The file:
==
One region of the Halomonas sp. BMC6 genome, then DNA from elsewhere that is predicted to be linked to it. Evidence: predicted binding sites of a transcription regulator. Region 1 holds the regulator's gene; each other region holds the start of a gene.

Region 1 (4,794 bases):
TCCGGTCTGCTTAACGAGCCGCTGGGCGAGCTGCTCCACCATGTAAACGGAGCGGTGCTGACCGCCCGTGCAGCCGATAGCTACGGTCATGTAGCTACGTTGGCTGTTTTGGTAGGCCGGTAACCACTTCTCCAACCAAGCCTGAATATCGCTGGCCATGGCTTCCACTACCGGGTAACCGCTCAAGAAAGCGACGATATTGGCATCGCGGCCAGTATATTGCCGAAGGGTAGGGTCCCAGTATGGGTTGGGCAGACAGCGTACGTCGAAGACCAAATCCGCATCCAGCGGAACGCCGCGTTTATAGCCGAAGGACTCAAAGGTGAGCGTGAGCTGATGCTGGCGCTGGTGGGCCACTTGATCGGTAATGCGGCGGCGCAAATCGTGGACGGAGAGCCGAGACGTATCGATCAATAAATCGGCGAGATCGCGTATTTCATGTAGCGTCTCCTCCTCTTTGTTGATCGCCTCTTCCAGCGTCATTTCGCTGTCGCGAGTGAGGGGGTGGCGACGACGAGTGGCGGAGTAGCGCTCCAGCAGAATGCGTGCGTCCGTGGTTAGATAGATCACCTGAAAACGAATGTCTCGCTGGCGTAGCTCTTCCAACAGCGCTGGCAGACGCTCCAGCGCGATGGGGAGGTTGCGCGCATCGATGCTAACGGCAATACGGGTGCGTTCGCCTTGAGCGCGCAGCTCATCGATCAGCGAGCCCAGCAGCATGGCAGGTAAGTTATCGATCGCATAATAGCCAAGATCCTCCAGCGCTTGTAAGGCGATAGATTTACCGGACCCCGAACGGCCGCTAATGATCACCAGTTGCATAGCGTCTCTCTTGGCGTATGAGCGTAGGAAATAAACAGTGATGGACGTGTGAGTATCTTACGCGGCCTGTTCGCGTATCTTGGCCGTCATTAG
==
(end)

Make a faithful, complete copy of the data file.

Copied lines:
One region of the Halomonas sp. BMC6 genome, then DNA from elsewhere that is predicted to be linked to it. Evidence: predicted binding sites of a transcription regulator. Region 1 holds the regulator's gene; each other region holds the start of a gene.

Region 1 (4,794 bases):
TCCGGTCTGCTTAACGAGCCGCTGGGCGAGCTGCTCCACCATGTAAACGGAGCGGTGCTGACCGCCCGTGCAGCCGATAGCTACGGTCATGTAGCTACGTTGGCTGTTTTGGTAGGCCGGTAACCACTTCTCCAACCAAGCCTGAATATCGCTGGCCATGGCTTCCACTACCGGGTAACCGCTCAAGAAAGCGACGATATTGGCATCGCGGCCAGTATATTGCCGAAGGGTAGGGTCCCAGTATGGGTTGGGCAGACAGCGTACGTCGAAGACCAAATCCGCATCCAGCGGAACGCCGCGTTTATAGCCGAAGGACTCAAAGGTGAGCGTGAGCTGATGCTGGCGCTGGTGGGCCACTTGATCGGTAATGCGGCGGCGCAAATCGTGGACGGAGAGCCGAGACGTATCGATCAATAAATCGGCGAGATCGCGTATTTCATGTAGCGTCTCCTCCTCTTTGTTGATCGCCTCTTCCAGCGTCATTTCGCTGTCGCGAGTGAGGGGGTGGCGACGACGAGTGGCGGAGTAGCGCTCCAGCAGAATGCGTGCGTCCGTGGTTAGATAGATCACCTGAAAACGAATGTCTCGCTGGCGTAGCTCTTCCAACAGCGCTGGCAGACGCTCCAGCGCGATGGGGAGGTTGCGCGCATCGATGCTAACGGCAATACGGGTGCGTTCGCCTTGAGCGCGCAGCTCATCGATCAGCGAGCCCAGCAGCATGGCAGGTAAGTTATCGATCGCATAATAGCCAAGATCCTCCAGCGCTTGTAAGGCGATAGATTTACCGGACCCCGAACGGCCGCTAATGATCACCAGTTGCATAGCGTCTCTCTTGGCGTATGAGCGTAGGAAATAAACAGTGATGGACGTGTGAGTATCTTACGCGGCCTGTTCGCGTATCTTGGCCGTCATTAG